Labor Board, Reversing Trump-Era Ruling, Widens Definition of Employee

Labor regulators issued a ruling on Tuesday that makes workers more likely to be considered employees rather than contractors under federal law.

Overturning a judgment handed down when the board was under Republican control, decision This has effectively reduced the number of workers, such as drivers, construction workers, and cleaners, who have federally protected rights to unionize and take collective action, such as protesting unsafe working conditions. To increase.

Voted 3 to 1 in favor of the ruling, which ensures that “workers who seek to organize or exercise their rights under the National Labor Relations Act are not unduly excluded from its protection.” A statement from Democratic Labor Committee Chairman Lauren McFerran said: A party that broadens its standards.

Determining whether a worker is an employee or a contractor has long depended on several variables, including the potential employer’s control over the work and the provision of tools and equipment.

In 2019, when the board was controlled by President Donald J. Trump’s appointees, the opportunity for workers to make more money based on their knowledge of the business (often described as “entrepreneurial opportunities”). ) took precedence over other considerations. The report concluded that when some factors indicate a contractor’s status and others suggest employment, such opportunities should be important tie-breakers.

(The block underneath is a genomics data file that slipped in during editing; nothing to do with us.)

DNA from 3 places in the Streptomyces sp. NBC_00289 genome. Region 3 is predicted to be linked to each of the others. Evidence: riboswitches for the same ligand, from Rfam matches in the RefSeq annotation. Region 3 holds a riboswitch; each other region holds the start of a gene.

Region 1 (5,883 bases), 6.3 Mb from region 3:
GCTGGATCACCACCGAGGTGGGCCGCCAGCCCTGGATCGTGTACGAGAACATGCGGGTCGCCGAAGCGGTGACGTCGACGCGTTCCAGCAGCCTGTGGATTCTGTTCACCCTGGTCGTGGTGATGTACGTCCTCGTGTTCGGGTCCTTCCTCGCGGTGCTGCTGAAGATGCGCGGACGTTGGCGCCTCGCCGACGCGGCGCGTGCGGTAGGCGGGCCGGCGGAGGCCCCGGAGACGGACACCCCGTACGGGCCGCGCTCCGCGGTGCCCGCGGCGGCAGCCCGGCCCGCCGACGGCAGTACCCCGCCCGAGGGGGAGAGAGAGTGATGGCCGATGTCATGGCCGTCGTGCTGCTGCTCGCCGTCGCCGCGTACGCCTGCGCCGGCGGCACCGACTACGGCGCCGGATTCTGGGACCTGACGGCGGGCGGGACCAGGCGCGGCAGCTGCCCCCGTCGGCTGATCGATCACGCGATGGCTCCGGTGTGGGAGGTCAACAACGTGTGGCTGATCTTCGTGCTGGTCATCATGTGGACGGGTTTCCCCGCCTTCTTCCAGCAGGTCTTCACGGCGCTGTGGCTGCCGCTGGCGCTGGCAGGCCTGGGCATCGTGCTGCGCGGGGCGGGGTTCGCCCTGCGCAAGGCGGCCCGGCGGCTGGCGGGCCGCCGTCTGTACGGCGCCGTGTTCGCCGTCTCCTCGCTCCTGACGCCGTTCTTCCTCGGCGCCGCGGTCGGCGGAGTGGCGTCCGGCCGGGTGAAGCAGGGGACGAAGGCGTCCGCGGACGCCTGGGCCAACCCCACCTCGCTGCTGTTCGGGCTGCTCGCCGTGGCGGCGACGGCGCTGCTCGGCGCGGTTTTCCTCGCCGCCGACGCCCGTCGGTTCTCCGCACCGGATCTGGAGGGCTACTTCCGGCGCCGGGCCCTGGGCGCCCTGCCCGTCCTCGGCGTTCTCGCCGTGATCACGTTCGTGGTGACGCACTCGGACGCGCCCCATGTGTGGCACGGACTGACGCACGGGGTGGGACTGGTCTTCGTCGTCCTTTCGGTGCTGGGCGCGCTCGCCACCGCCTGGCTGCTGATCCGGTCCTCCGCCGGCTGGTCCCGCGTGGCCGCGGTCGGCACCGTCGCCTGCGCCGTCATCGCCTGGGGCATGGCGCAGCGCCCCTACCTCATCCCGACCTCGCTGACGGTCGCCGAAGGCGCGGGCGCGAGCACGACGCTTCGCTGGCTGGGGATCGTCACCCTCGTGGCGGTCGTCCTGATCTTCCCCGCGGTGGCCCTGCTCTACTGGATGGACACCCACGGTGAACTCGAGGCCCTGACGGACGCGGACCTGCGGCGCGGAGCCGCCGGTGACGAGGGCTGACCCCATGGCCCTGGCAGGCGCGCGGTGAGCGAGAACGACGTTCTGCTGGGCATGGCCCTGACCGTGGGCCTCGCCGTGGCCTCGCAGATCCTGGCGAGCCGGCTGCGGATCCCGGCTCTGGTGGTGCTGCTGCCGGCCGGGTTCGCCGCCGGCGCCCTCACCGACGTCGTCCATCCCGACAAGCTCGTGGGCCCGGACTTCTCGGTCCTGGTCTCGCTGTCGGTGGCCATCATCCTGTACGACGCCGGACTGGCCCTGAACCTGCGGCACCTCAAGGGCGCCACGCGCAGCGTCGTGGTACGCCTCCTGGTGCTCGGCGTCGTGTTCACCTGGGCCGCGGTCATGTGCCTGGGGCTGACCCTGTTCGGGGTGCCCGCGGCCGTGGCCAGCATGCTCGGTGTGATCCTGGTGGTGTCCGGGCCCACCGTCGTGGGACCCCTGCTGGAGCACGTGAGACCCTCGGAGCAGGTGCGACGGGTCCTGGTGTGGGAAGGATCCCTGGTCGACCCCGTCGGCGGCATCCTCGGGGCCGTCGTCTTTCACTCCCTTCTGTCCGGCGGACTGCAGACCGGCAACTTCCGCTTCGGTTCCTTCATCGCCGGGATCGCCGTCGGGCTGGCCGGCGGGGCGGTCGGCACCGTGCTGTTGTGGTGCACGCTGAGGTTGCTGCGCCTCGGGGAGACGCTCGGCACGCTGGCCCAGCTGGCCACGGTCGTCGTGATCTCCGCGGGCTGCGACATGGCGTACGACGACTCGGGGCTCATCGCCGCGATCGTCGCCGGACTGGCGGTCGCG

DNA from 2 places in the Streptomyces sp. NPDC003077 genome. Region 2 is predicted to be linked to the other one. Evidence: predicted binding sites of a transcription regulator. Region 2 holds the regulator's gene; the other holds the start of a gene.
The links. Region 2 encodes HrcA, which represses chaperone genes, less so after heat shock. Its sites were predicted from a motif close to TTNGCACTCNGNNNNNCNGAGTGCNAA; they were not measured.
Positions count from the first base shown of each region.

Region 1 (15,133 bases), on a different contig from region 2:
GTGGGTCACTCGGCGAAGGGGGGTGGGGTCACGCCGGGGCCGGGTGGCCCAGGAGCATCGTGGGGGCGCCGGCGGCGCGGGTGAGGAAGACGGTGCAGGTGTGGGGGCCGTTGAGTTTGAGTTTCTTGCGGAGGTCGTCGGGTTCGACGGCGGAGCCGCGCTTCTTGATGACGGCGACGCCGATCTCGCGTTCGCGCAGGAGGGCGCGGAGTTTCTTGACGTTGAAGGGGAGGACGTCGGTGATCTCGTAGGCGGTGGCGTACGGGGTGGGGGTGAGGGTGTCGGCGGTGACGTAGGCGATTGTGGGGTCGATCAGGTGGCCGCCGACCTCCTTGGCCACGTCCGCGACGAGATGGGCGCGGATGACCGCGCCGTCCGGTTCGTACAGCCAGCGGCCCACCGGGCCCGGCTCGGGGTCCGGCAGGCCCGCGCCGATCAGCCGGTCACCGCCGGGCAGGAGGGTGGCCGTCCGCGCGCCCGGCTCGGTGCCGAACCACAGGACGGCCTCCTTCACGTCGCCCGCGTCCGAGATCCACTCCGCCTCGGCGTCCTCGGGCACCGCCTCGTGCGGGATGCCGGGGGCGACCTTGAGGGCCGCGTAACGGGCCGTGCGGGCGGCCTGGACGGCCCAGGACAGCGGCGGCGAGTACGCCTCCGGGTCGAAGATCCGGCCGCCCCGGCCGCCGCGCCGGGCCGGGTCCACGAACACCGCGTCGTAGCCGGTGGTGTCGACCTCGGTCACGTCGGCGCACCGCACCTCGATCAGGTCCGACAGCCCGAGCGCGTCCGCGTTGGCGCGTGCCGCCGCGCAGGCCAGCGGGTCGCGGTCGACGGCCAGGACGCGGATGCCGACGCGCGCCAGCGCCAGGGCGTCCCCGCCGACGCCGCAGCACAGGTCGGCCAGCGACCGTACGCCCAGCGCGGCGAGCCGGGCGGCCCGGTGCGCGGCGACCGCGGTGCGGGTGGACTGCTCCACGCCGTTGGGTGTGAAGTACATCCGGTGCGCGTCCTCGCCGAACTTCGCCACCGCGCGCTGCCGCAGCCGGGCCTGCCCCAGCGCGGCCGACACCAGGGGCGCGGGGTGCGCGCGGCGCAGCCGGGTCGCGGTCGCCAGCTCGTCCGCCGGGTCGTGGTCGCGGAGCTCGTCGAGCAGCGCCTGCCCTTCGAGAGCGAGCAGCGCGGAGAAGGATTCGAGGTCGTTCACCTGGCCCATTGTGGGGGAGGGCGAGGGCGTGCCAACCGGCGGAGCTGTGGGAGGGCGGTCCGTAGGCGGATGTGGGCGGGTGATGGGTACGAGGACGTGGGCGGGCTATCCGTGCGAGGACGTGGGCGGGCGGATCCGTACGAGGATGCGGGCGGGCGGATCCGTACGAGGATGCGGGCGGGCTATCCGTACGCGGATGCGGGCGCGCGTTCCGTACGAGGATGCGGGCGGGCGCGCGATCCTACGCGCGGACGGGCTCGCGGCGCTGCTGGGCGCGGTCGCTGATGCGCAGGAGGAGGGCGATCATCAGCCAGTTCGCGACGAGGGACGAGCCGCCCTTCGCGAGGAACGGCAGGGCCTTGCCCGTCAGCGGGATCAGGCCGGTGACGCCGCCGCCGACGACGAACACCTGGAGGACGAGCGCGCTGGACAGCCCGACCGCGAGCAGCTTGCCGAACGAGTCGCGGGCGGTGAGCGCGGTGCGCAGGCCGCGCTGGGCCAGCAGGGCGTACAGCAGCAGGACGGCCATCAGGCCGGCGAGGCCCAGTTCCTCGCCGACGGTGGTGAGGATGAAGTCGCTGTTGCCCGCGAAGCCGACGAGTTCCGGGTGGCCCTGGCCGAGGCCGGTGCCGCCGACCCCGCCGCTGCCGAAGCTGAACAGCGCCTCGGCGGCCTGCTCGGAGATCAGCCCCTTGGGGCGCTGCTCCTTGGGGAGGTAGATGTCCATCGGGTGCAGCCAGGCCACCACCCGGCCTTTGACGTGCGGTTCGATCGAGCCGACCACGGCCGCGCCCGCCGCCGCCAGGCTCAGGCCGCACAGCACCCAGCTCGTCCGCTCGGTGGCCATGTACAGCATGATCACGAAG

In its 2019 decision, the board said Obama-era rulings unfairly downplayed the issue of money-making opportunities.

The 2019 ruling looked like a win for gig companies like Uber and Lyft. Proponents of the company have argued that rideshare drivers should be considered contractors, partly because of the potential profit opportunities they have (for example, deciding which region they work in). . .

The latest decision has returned the board to the standards set by the Obama era and clearly refused to elevate entrepreneurial opportunities above other factors.

The turnaround was criticized on Tuesday by companies that rely heavily on contractors. in the statementEvan Armstrong, chairman of the Workforce Innovation Coalition, which represents companies and industry groups such as Uber and Lyft, said the ruling “undermines clarity and creates flexibility that benefits workers, consumers, entrepreneurs, businesses and society.” It threatens the independent model,” he said. overall economy. “

But some labor experts say gig companies like Uber and Lyft, which charge passenger-paid fares, have enough bona fide entrepreneurial opportunities to qualify as contractors even under the old standards. It said it wasn’t clear if it was being offered to drivers.

Marvin E. Kaplan, the board’s sole Republican, developed an interpretation of this argument in a dissenting opinion, stating that the workers in dispute on the board: wigs, hair and makeup stylists who work at the Atlanta Opera. And so on, he concluded, “there are few chances.” For economic profit or, conversely, for the risk of loss. “

As a result, it agreed with a majority vote of the board that stylists should be considered employees with the right to form a union.

But Kaplan wrote that the lack of entrepreneurial opportunities means stylists should still be considered employees under Trump-era standards, and that didn’t need to change.

Related Articles

Leave a Reply

Your email address will not be published. Required fields are marked *

Back to top button